But that’s not all Rahab told them.  She has been born and raised in a pagan culture.  No doubt she has worshipped idols all her life.  But Rahab knows that they are powerless, and she acknowledges, “the Lord your God is God in heaven above and on the earth below.”  Although she still refers to him as your God, it is obvious that Rahab no longer believes in the false gods of Jericho.  Her transformation has begun.

Rahab then strikes a deal with the two spies.  “Now then, please swear to me by the Lord that you will show kindness to my family, because I have shown kindness to you.  Give me a sure sign that you will spare the lives of my father and mother, my brothers and sisters, and all who belong to them– and that you will save us from death” (Joshua 2:12-13).   Rahab has no doubts about which side will win the battle, and she wants nothing more to do with the pagan culture she has been living in.  Rahab is ready for change.

It’s A Not-So-Wonderful Life

Think of what her life must have been like in Jericho.  Prostitutes lived on the edge of society.  She would have been well-known but least respected.  She would be all too aware of the sideways glances, the whispering behind hands, the mocking laughter as she passed by.  Neighbors would keep their distance, fearful of guilt by association.  Even family members would be ashamed of her.  There would be no friendships, and certainly no love.  There would only be loneliness and abuse and shame, day after endless day.

But now Rahab saw a way out.  She would cast her lot with the Israelites, and hope for mercy from their God.

The spies readily accepted her proposal.  “Our lives for your lives!” the men assured her.  “If you don’t tell what we are doing, we will treat you kindly and faithfully when the Lord gives us the land” (Joshua 2:14).  They tell her to gather her family into her house and tie a scarlet cord in her window, promising that all those within will be spared.  Just as the scarlet blood of the lamb on their doorposts protected the Israelites in Egypt during Passover, so the scarlet cord in the window would protect Rahab.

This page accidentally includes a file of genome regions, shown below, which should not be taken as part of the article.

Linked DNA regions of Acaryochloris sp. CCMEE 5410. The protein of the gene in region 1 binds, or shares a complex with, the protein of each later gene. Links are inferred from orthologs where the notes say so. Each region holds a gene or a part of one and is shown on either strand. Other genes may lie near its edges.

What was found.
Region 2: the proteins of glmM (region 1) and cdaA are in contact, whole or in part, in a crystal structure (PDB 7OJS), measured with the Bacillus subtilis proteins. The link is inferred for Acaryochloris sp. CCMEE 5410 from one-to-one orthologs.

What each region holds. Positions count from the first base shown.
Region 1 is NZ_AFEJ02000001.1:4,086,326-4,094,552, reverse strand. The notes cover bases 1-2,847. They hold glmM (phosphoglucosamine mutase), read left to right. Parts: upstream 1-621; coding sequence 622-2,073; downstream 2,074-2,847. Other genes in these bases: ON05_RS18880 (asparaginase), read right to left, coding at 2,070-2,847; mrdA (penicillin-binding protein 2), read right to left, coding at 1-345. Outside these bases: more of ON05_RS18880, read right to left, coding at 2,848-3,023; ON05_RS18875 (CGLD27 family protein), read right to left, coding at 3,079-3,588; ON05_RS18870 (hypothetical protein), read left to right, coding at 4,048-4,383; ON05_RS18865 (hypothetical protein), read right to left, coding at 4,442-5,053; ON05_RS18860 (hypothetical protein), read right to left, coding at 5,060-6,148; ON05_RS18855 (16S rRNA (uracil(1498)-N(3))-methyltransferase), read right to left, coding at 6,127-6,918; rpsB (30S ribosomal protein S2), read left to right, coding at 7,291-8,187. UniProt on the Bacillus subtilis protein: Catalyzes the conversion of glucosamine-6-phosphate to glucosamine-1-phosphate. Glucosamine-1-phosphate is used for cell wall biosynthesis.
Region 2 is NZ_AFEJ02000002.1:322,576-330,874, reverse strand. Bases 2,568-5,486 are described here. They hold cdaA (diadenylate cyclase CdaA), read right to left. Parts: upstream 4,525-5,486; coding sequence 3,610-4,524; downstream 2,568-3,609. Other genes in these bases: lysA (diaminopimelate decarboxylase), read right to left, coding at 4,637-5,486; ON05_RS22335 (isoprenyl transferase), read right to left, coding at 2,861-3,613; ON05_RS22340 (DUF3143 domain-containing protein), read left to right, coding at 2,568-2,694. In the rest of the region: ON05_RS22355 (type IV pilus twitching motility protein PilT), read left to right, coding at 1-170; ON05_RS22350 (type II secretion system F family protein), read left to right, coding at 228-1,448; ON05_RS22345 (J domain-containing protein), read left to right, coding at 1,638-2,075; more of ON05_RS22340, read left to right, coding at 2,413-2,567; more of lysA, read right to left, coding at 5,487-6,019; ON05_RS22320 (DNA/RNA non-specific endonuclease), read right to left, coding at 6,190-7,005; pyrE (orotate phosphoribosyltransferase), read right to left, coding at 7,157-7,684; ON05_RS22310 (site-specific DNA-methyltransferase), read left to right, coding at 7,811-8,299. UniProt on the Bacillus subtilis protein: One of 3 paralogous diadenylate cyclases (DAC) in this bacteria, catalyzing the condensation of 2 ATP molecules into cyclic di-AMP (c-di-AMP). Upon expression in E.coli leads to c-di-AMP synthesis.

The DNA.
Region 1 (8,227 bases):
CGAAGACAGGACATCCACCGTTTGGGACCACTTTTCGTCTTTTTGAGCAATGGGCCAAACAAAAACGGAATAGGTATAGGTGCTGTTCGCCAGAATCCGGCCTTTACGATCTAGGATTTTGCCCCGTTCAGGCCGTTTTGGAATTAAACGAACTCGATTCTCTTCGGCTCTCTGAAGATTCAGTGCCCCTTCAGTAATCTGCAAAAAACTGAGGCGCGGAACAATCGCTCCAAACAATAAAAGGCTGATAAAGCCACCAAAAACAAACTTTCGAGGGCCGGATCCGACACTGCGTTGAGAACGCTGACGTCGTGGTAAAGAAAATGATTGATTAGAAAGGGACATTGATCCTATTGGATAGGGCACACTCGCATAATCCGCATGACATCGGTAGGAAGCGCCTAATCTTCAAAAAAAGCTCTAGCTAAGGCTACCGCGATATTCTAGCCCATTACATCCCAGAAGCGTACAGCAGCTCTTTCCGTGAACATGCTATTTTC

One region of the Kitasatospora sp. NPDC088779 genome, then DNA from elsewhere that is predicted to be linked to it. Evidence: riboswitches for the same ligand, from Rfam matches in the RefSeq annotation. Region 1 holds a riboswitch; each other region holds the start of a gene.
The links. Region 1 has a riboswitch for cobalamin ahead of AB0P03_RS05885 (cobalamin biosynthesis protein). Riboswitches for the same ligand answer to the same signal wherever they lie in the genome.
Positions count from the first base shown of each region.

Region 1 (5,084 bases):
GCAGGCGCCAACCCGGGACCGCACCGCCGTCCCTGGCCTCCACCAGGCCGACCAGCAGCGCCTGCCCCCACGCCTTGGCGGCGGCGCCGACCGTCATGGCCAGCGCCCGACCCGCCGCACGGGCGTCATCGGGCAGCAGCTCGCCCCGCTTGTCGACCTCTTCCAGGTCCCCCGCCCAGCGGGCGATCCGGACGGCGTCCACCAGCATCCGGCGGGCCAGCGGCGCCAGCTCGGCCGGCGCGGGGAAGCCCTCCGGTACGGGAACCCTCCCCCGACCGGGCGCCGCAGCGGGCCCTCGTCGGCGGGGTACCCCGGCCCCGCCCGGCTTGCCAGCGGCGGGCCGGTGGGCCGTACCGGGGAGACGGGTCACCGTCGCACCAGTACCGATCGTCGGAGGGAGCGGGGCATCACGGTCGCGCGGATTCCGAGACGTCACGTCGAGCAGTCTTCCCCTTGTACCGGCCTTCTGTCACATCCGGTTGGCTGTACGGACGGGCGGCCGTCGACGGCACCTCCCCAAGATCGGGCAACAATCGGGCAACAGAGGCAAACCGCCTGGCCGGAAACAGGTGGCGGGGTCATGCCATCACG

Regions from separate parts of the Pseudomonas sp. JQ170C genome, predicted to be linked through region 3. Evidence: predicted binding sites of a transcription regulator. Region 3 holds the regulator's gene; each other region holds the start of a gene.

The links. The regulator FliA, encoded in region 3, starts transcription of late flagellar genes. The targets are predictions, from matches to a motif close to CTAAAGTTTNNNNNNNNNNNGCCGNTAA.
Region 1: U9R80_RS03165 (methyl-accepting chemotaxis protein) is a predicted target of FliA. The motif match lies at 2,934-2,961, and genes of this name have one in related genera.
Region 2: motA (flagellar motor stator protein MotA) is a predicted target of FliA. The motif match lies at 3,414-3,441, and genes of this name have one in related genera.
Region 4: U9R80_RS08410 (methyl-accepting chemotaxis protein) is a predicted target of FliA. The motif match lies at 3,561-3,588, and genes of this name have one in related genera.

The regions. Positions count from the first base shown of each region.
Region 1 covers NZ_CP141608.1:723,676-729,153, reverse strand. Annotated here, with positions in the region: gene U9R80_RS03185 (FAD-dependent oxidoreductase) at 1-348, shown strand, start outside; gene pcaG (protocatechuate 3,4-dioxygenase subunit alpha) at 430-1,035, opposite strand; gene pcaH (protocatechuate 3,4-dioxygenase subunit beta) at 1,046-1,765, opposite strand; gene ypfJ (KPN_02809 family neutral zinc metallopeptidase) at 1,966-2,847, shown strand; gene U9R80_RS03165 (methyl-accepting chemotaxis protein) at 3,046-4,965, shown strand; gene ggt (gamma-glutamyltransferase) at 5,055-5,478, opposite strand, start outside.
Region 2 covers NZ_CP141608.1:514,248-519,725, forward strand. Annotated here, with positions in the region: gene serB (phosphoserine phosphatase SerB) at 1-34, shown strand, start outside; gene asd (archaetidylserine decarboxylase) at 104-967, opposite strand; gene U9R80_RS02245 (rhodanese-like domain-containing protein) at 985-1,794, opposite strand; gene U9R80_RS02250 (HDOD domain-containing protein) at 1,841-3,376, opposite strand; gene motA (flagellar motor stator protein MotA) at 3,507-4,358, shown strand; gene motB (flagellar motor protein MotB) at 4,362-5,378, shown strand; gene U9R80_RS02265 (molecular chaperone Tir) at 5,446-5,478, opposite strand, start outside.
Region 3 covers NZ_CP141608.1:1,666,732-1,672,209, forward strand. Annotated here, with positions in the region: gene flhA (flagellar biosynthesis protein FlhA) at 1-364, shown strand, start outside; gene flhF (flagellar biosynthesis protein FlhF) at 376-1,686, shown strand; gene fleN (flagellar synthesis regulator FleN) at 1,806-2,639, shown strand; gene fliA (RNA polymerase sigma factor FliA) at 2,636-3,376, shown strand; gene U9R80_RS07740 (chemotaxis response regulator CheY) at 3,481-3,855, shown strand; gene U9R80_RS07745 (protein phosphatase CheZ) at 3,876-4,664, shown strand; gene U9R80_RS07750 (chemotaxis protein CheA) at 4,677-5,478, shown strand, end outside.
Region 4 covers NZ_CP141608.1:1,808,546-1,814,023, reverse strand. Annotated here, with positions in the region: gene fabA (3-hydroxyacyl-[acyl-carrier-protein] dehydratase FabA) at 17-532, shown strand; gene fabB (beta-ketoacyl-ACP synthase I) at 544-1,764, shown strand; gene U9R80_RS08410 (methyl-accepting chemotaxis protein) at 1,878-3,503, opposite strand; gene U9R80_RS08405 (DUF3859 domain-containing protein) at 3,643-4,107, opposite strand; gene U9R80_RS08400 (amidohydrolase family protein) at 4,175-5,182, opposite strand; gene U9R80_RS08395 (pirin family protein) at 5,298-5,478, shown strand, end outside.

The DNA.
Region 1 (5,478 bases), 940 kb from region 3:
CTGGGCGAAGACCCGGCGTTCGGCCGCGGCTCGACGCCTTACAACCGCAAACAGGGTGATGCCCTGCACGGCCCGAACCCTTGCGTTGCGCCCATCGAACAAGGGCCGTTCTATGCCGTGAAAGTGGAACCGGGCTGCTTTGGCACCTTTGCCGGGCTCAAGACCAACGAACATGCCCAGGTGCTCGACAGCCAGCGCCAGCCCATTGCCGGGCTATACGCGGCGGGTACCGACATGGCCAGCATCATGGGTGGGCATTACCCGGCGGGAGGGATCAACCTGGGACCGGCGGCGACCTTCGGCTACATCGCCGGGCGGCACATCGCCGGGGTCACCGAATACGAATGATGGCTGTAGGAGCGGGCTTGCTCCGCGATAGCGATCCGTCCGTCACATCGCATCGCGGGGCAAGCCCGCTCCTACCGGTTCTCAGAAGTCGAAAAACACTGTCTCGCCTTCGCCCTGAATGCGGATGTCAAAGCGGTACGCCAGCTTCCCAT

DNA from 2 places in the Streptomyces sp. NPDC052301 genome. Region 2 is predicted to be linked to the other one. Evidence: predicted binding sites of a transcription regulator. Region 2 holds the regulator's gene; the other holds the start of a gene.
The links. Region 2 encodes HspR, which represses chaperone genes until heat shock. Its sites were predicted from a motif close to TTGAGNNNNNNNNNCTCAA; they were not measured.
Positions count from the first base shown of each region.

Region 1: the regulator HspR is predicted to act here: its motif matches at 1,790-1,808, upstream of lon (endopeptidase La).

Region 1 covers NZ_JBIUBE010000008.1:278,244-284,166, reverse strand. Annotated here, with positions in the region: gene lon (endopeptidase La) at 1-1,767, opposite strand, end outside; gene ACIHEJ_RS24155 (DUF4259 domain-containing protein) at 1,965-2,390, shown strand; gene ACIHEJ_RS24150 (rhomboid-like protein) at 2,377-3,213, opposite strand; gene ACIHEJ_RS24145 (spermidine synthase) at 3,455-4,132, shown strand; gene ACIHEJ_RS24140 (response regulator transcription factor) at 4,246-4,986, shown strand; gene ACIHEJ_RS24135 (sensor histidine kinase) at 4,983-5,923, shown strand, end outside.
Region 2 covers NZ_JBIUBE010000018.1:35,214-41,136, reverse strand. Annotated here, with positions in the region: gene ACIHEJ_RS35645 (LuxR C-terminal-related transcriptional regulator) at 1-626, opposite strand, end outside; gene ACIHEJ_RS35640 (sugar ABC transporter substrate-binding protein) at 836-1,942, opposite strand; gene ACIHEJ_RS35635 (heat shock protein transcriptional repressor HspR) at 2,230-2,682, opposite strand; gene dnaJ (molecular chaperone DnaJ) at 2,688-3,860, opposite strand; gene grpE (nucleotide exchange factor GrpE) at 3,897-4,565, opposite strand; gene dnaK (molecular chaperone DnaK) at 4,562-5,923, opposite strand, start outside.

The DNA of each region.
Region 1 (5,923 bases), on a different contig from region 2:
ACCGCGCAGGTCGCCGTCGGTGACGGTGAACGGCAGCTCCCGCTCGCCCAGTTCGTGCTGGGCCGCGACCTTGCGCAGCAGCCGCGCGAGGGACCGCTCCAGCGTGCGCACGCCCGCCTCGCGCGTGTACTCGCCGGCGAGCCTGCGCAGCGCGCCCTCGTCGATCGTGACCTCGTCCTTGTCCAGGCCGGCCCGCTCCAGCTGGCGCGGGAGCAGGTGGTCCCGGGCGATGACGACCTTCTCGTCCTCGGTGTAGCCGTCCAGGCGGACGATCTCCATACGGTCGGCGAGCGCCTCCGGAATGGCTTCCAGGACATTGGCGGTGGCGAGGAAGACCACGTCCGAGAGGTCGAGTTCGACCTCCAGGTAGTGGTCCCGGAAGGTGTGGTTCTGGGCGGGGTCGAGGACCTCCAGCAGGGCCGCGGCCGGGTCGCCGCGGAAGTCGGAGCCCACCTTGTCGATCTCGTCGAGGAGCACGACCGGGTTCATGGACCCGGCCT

You know the rest of the story, I’m sure.  The walls came tumbling down, and a promise was kept.  “Joshua said to the two men who had spied out the land, “Go into the prostitute’s house and bring her out and all who belong to her, in accordance with your oath to her.”  So the young men who had done the spying went in and brought out Rahab, her father and mother, her brothers and sisters and all who belonged to her.  They brought out her entire family and put them in a place outside the camp of Israel” (Joshua 6:22-23).

Rahab and her entire family were saved.  That’s not how the story ends, though:  “But Joshua spared Rahab the prostitute, with her family and all who belonged to her, because she hid the men Joshua had sent as spies to Jericho– and she lives among the Israelites to this day” (Joshua 6:25). 

Living The Transformed Life

It wasn’t the end of Rahab’s story– it was the beginning.  She entered into a new life with the Israelites, and a new faith in the one true God.  We are not given the details, but I have no doubt that Rahab received healing from her past hurts and deliverance from her shame as she was accepted by her new family of faith.  “Rahab the prostitute” would no longer be her identity:  it would be the testimony of her transformed life.

There are three New Testament references to Rahab.  Hebrews 11:31 acknowledges her faith in saving the spies.  James 2:25 says she is considered righteous for what she did.  And she has the honor of being listed simply as “Rahab” in the geneology of Jesus the Savior in Matthew 1:5.   All three verses are evidence of a life transformed by God!

Perhaps, like Rahab, you’re tired of the life you’ve been living.  Perhaps you are haunted by the pain of your past.  Perhaps you long to be set free of the shame that Satan has buried you under.  Perhaps you have been in bondage to sin.

I know what that’s like.  So does Rahab.  But our lives have been transformed by the love and grace of a wonderful heavenly Father.  That forgiveness and healing and transformation is available to you as well.  Reach out to Jesus and receive His embrace.  You’ll never be the same again.